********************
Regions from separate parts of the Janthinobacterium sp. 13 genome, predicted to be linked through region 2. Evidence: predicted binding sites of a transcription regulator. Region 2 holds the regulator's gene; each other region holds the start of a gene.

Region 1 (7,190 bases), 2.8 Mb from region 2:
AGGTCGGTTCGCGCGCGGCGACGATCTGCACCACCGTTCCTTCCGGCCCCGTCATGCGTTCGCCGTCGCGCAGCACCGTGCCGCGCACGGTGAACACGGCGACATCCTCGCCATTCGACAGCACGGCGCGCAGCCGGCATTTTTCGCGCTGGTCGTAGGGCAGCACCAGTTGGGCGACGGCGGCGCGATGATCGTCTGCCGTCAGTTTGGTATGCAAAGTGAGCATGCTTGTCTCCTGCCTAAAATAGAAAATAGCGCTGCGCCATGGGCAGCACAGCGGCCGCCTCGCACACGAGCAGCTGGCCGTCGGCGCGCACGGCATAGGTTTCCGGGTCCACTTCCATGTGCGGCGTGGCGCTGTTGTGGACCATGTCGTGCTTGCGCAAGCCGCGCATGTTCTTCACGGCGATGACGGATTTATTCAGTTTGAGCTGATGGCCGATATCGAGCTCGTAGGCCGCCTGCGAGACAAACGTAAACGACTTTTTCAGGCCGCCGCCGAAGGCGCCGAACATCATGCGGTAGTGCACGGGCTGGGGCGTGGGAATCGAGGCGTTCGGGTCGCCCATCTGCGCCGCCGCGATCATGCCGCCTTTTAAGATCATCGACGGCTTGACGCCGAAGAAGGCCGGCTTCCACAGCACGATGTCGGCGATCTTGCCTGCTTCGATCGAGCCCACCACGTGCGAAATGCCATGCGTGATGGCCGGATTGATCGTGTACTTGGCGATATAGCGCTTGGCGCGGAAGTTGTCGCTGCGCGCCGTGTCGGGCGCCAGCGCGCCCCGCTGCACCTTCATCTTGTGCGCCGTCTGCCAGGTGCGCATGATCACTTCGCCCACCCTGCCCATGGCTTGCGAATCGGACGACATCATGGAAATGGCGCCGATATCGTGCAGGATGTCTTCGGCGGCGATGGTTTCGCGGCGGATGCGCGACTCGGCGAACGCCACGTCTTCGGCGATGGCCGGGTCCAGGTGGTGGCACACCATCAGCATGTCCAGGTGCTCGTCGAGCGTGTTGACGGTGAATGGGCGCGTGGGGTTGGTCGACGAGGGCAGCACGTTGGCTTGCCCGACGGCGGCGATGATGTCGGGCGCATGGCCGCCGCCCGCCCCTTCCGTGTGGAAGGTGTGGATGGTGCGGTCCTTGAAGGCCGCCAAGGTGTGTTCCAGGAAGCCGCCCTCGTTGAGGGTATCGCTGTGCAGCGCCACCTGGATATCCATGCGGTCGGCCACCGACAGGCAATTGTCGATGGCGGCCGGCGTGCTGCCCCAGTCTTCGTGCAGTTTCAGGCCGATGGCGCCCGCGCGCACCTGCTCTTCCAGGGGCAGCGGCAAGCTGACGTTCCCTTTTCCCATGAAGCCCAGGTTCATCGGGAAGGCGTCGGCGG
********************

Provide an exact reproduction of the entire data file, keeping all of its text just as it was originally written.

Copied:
Regions from separate parts of the Janthinobacterium sp. 13 genome, predicted to be linked through region 2. Evidence: predicted binding sites of a transcription regulator. Region 2 holds the regulator's gene; each other region holds the start of a gene.

Region 1 (7,190 bases), 2.8 Mb from region 2:
AGGTCGGTTCGCGCGCGGCGACGATCTGCACCACCGTTCCTTCCGGCCCCGTCATGCGTTCGCCGTCGCGCAGCACCGTGCCGCGCACGGTGAACACGGCGACATCCTCGCCATTCGACAGCACGGCGCGCAGCCGGCATTTTTCGCGCTGGTCGTAGGGCAGCACCAGTTGGGCGACGGCGGCGCGATGATCGTCTGCCGTCAGTTTGGTATGCAAAGTGAGCATGCTTGTCTCCTGCCTAAAATAGAAAATAGCGCTGCGCCATGGGCAGCACAGCGGCCGCCTCGCACACGAGCAGCTGGCCGTCGGCGCGCACGGCATAGGTTTCCGGGTCCACTTCCATGTGCGGCGTGGCGCTGTTGTGGACCATGTCGTGCTTGCGCAAGCCGCGCATGTTCTTCACGGCGATGACGGATTTATTCAGTTTGAGCTGATGGCCGATATCGAGCTCGTAGGCCGCCTGCGAGACAAACGTAAACGACTTTTTCAGGCCGCCGCCGAAGGCGCCGAACATCATGCGGTAGTGCACGGGCTGGGGCGTGGGAATCGAGGCGTTCGGGTCGCCCATCTGCGCCGCCGCGATCATGCCGCCTTTTAAGATCATCGACGGCTTGACGCCGAAGAAGGCCGGCTTCCACAGCACGATGTCGGCGATCTTGCCTGCTTCGATCGAGCCCACCACGTGCGAAATGCCATGCGTGATGGCCGGATTGATCGTGTACTTGGCGATATAGCGCTTGGCGCGGAAGTTGTCGCTGCGCGCCGTGTCGGGCGCCAGCGCGCCCCGCTGCACCTTCATCTTGTGCGCCGTCTGCCAGGTGCGCATGATCACTTCGCCCACCCTGCCCATGGCTTGCGAATCGGACGACATCATGGAAATGGCGCCGATATCGTGCAGGATGTCTTCGGCGGCGATGGTTTCGCGGCGGATGCGCGACTCGGCGAACGCCACGTCTTCGGCGATGGCCGGGTCCAGGTGGTGGCACACCATCAGCATGTCCAGGTGCTCGTCGAGCGTGTTGACGGTGAATGGGCGCGTGGGGTTGGTCGACGAGGGCAGCACGTTGGCTTGCCCGACGGCGGCGATGATGTCGGGCGCATGGCCGCCGCCCGCCCCTTCCGTGTGGAAGGTGTGGATGGTGCGGTCCTTGAAGGCCGCCAAGGTGTGTTCCAGGAAGCCGCCCTCGTTGAGGGTATCGCTGTGCAGCGCCACCTGGATATCCATGCGGTCGGCCACCGACAGGCAATTGTCGATGGCGGCCGGCGTGCTGCCCCAGTCTTCGTGCAGTTTCAGGCCGATGGCGCCCGCGCGCACCTGCTCTTCCAGGGGCAGCGGCAAGCTGACGTTCCCTTTTCCCATGAAGCCCAGGTTCATCGGGAAGGCGTCGGCGG